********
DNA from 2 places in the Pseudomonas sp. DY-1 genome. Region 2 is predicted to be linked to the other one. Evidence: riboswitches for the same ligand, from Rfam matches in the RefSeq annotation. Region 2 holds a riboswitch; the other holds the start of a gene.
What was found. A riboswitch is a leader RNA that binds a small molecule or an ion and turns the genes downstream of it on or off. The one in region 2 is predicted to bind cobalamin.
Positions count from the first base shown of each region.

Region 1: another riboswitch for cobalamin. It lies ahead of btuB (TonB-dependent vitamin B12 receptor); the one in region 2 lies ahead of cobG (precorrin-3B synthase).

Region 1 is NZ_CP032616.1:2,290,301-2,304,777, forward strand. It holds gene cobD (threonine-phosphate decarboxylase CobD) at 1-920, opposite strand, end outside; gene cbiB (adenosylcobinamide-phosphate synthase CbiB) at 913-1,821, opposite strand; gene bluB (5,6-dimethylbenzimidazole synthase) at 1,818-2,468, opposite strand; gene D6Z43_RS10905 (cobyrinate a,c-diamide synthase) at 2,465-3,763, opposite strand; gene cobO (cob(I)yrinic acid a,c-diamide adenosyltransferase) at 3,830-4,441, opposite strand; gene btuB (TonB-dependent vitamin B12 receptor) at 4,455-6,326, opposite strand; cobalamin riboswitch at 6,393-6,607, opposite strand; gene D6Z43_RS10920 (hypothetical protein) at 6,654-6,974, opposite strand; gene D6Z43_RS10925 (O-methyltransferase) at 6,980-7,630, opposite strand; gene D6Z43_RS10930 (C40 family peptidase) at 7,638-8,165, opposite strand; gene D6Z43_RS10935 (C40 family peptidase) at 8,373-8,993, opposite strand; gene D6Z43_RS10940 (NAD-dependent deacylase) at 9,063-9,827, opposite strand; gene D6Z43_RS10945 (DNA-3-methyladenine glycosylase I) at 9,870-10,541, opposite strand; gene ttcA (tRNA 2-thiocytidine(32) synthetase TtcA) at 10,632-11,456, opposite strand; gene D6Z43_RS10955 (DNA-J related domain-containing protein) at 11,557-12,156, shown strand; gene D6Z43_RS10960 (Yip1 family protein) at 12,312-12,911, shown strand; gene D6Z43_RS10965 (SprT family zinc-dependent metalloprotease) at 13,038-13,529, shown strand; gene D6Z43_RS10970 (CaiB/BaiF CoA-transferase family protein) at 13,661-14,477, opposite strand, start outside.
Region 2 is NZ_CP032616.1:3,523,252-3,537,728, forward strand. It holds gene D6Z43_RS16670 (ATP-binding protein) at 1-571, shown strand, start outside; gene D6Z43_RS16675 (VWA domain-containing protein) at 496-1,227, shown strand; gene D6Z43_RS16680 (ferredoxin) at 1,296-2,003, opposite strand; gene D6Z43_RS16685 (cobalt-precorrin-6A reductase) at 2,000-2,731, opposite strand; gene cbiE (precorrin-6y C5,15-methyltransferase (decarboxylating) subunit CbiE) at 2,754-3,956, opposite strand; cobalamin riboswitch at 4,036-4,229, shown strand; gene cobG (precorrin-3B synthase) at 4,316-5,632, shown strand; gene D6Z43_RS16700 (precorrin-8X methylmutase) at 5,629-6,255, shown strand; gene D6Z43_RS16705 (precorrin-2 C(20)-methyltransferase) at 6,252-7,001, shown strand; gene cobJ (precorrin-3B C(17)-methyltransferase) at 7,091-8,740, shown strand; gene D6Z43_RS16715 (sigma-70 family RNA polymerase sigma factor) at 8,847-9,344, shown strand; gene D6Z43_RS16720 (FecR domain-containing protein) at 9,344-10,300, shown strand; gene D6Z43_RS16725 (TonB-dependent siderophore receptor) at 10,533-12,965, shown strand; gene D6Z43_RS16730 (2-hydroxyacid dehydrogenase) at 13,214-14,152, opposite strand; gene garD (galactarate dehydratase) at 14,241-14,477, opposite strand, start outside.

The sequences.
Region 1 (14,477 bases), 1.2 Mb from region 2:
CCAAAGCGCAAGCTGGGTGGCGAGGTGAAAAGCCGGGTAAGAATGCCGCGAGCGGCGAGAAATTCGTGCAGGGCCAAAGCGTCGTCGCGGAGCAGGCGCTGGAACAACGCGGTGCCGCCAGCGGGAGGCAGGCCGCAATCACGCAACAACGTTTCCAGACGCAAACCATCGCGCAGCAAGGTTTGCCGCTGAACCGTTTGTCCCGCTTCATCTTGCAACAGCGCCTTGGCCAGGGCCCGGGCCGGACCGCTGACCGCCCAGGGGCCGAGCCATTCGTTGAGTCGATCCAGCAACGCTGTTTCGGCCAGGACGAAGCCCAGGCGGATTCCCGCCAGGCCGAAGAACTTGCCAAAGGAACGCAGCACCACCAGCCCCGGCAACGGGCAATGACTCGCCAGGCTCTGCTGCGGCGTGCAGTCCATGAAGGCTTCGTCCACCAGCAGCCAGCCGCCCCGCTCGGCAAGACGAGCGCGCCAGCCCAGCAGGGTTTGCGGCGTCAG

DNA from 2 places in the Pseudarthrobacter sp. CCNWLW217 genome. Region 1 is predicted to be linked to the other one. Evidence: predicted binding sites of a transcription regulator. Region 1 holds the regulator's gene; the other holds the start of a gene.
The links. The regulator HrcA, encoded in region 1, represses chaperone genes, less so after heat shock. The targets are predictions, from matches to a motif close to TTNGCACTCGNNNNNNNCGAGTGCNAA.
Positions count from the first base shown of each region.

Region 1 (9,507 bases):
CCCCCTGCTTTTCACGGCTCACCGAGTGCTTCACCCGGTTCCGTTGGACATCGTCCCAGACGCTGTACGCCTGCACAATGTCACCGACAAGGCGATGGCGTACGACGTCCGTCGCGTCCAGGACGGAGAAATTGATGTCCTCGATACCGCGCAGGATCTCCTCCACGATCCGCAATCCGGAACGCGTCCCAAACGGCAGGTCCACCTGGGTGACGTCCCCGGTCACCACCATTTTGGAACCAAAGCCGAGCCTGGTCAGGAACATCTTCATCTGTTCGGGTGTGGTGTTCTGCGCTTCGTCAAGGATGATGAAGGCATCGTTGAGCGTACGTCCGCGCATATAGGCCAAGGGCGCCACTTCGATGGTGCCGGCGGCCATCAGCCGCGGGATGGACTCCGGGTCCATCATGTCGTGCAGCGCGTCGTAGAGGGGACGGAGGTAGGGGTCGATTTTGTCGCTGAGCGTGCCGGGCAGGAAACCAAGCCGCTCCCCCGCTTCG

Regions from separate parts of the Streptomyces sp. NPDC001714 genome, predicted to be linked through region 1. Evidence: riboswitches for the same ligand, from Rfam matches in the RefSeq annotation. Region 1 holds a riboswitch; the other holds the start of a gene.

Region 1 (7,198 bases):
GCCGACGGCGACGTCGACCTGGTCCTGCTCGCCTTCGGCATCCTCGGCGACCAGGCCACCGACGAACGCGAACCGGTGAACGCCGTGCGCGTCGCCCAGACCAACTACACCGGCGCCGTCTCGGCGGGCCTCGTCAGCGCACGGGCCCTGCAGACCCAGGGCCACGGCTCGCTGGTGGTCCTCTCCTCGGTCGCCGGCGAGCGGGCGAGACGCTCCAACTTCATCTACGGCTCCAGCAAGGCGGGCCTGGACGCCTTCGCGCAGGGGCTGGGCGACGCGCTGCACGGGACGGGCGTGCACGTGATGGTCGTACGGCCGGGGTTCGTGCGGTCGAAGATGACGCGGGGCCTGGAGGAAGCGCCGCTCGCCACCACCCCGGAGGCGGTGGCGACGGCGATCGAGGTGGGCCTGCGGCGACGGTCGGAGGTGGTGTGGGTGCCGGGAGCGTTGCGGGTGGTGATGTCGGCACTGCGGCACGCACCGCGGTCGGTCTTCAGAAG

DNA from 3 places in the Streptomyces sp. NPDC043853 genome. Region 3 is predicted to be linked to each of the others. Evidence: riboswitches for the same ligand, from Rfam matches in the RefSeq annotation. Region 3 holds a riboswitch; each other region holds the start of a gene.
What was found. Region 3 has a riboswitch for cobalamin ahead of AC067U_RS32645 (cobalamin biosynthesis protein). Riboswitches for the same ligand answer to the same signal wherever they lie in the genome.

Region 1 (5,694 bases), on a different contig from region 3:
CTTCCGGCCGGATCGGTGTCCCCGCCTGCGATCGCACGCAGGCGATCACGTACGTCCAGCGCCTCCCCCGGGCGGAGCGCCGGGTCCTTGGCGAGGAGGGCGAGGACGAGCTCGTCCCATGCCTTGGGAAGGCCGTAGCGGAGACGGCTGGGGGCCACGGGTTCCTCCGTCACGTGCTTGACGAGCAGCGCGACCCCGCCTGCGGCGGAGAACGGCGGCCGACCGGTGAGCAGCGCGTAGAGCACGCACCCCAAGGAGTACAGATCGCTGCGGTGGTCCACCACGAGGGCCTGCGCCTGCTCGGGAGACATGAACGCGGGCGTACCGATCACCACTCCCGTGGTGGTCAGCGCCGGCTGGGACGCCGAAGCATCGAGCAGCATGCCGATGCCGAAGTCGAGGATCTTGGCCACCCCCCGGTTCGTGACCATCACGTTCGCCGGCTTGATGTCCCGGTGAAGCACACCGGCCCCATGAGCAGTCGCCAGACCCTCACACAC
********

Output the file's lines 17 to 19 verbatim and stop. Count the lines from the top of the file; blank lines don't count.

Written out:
GCCGACGGCGACGTCGACCTGGTCCTGCTCGCCTTCGGCATCCTCGGCGACCAGGCCACCGACGAACGCGAACCGGTGAACGCCGTGCGCGTCGCCCAGACCAACTACACCGGCGCCGTCTCGGCGGGCCTCGTCAGCGCACGGGCCCTGCAGACCCAGGGCCACGGCTCGCTGGTGGTCCTCTCCTCGGTCGCCGGCGAGCGGGCGAGACGCTCCAACTTCATCTACGGCTCCAGCAAGGCGGGCCTGGACGCCTTCGCGCAGGGGCTGGGCGACGCGCTGCACGGGACGGGCGTGCACGTGATGGTCGTACGGCCGGGGTTCGTGCGGTCGAAGATGACGCGGGGCCTGGAGGAAGCGCCGCTCGCCACCACCCCGGAGGCGGTGGCGACGGCGATCGAGGTGGGCCTGCGGCGACGGTCGGAGGTGGTGTGGGTGCCGGGAGCGTTGCGGGTGGTGATGTCGGCACTGCGGCACGCACCGCGGTCGGTCTTCAGAAG

DNA from 3 places in the Streptomyces sp. NPDC043853 genome. Region 3 is predicted to be linked to each of the others. Evidence: riboswitches for the same ligand, from Rfam matches in the RefSeq annotation. Region 3 holds a riboswitch; each other region holds the start of a gene.
What was found. Region 3 has a riboswitch for cobalamin ahead of AC067U_RS32645 (cobalamin biosynthesis protein). Riboswitches for the same ligand answer to the same signal wherever they lie in the genome.